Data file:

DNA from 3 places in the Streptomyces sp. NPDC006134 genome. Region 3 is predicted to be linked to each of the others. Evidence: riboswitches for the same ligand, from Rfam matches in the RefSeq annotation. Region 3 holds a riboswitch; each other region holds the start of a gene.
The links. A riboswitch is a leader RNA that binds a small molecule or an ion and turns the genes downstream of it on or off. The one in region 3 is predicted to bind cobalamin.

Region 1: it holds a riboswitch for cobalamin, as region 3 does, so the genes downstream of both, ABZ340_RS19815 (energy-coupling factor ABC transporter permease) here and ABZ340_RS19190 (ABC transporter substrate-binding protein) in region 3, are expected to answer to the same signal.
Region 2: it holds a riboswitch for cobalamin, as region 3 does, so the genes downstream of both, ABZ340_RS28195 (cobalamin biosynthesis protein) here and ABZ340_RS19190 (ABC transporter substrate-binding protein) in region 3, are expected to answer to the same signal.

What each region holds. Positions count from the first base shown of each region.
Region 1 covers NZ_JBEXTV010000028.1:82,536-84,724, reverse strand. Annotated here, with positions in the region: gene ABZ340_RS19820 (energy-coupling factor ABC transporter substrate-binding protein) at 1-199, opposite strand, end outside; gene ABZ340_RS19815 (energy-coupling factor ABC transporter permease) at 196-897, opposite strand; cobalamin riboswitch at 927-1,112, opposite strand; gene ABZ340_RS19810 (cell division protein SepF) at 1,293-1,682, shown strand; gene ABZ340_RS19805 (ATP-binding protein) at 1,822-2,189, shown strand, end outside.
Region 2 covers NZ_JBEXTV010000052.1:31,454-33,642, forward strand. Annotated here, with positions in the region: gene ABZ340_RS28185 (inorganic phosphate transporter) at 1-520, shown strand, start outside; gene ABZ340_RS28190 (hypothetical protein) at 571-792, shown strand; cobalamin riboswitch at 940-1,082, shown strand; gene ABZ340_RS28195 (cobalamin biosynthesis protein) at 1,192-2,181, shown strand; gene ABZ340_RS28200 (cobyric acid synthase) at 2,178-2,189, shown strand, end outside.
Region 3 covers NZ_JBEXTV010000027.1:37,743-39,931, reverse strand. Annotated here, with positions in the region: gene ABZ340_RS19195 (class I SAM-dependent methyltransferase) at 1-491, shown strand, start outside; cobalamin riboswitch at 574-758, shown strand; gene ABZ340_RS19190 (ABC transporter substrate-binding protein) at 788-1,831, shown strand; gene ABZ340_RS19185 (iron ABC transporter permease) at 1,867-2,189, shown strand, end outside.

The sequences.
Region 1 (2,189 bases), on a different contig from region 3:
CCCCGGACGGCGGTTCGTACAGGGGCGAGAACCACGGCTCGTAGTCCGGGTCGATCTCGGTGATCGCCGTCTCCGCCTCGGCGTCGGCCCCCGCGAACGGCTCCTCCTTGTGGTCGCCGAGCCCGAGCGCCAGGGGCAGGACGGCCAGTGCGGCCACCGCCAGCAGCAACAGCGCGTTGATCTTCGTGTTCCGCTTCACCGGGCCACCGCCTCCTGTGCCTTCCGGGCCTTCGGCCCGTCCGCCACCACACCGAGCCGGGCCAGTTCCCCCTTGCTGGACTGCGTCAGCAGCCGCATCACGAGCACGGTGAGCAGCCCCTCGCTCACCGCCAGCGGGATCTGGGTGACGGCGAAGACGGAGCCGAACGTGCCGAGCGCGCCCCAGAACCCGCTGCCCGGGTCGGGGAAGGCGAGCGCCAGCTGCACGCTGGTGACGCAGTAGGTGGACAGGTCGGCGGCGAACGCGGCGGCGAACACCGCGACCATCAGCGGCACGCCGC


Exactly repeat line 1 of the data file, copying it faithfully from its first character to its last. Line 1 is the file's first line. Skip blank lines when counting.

DNA from 3 places in the Streptomyces sp. NPDC006134 genome. Region 3 is predicted to be linked to each of the others. Evidence: riboswitches for the same ligand, from Rfam matches in the RefSeq annotation. Region 3 holds a riboswitch; each other region holds the start of a gene.